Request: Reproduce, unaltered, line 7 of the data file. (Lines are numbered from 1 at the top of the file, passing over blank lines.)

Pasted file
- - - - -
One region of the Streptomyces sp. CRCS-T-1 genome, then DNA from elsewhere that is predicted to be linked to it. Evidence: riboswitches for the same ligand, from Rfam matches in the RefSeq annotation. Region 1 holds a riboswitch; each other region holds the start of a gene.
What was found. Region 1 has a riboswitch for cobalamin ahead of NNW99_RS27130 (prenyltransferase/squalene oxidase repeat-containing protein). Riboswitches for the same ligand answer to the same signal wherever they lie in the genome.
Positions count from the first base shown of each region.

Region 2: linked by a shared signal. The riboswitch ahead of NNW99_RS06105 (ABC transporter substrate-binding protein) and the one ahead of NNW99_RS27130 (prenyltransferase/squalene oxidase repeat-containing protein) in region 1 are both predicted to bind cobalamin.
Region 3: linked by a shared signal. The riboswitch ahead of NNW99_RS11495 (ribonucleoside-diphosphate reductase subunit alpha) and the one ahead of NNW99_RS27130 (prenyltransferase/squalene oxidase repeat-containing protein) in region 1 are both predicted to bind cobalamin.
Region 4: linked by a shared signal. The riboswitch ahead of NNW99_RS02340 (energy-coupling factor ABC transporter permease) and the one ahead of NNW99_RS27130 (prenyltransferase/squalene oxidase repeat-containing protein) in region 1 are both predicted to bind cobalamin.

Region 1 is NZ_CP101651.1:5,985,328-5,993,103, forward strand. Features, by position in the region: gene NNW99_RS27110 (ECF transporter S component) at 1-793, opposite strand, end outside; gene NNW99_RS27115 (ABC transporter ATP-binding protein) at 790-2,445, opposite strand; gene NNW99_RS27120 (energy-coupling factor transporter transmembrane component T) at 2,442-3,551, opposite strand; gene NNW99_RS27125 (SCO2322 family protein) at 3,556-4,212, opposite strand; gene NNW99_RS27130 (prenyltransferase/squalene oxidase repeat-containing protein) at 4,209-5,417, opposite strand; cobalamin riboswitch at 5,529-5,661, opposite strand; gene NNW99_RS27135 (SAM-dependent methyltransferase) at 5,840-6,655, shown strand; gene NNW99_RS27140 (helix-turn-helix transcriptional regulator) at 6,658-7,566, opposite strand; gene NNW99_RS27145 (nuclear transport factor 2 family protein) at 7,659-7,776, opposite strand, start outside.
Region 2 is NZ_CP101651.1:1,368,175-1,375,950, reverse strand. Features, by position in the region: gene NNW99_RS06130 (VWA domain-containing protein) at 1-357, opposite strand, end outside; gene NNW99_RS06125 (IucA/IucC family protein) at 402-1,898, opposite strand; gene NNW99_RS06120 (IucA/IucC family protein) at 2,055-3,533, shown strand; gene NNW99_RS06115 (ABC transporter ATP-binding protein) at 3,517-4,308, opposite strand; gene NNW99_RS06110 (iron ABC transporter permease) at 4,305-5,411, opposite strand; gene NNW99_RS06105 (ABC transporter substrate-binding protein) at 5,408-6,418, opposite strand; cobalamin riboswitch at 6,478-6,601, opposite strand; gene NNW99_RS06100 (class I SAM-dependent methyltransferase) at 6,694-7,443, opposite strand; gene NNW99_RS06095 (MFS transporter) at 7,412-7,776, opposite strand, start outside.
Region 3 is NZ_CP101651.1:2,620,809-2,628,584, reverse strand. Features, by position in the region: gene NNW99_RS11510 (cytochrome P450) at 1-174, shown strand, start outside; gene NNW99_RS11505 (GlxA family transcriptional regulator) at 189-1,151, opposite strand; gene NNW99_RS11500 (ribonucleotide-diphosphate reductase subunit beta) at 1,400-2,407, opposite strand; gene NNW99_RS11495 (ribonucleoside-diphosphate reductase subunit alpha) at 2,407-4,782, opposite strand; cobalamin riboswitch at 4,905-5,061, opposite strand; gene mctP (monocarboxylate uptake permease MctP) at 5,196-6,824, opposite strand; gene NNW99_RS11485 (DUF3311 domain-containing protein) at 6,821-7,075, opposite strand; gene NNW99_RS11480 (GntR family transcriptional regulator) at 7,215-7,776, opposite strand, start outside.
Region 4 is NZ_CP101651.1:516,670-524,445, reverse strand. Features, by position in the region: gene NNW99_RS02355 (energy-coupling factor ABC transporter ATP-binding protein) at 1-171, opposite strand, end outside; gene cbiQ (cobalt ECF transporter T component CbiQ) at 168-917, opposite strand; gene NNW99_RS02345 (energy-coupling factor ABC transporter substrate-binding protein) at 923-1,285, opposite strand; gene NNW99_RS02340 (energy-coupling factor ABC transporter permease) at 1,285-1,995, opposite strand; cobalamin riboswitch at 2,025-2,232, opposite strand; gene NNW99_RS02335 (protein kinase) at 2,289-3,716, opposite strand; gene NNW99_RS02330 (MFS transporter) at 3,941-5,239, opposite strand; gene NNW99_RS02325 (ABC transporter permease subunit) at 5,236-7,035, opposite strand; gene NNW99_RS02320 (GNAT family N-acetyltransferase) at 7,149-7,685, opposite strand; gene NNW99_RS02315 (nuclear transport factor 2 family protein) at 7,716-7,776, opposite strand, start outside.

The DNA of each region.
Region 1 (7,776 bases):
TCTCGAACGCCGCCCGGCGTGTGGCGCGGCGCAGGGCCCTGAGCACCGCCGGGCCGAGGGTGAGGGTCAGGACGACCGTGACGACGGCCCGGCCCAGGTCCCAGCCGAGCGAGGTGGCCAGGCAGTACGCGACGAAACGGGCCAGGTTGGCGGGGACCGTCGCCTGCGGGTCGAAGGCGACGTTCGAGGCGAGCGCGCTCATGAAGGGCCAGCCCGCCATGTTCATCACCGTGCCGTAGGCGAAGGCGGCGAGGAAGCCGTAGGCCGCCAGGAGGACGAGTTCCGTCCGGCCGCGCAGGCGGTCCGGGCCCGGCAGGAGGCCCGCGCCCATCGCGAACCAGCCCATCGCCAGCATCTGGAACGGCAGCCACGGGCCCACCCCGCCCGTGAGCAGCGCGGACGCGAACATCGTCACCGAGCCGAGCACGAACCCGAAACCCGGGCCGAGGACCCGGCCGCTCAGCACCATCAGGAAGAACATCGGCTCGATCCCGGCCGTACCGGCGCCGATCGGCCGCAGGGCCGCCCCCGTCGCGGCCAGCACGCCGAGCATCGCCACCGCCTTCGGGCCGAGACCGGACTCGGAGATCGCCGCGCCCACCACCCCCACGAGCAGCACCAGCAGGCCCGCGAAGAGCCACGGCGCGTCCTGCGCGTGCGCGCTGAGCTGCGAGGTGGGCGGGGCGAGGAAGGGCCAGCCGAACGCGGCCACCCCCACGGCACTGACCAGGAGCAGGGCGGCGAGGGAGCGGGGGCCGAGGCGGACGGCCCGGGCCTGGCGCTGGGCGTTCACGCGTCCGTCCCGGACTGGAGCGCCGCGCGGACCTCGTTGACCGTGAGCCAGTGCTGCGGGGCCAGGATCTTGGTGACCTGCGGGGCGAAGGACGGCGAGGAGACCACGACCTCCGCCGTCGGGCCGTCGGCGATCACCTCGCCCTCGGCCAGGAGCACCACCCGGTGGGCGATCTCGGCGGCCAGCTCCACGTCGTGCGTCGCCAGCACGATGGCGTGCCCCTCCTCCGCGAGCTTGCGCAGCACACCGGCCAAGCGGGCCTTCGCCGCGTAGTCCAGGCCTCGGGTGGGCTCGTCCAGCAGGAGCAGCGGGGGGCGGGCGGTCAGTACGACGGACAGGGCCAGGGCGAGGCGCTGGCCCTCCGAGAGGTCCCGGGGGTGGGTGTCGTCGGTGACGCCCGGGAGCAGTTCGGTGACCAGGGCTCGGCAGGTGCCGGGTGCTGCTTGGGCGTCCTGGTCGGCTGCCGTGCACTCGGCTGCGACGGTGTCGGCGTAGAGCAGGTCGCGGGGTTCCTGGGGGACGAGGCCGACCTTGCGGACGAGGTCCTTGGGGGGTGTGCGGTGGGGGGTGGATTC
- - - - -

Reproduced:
Region 1 is NZ_CP101651.1:5,985,328-5,993,103, forward strand. Features, by position in the region: gene NNW99_RS27110 (ECF transporter S component) at 1-793, opposite strand, end outside; gene NNW99_RS27115 (ABC transporter ATP-binding protein) at 790-2,445, opposite strand; gene NNW99_RS27120 (energy-coupling factor transporter transmembrane component T) at 2,442-3,551, opposite strand; gene NNW99_RS27125 (SCO2322 family protein) at 3,556-4,212, opposite strand; gene NNW99_RS27130 (prenyltransferase/squalene oxidase repeat-containing protein) at 4,209-5,417, opposite strand; cobalamin riboswitch at 5,529-5,661, opposite strand; gene NNW99_RS27135 (SAM-dependent methyltransferase) at 5,840-6,655, shown strand; gene NNW99_RS27140 (helix-turn-helix transcriptional regulator) at 6,658-7,566, opposite strand; gene NNW99_RS27145 (nuclear transport factor 2 family protein) at 7,659-7,776, opposite strand, start outside.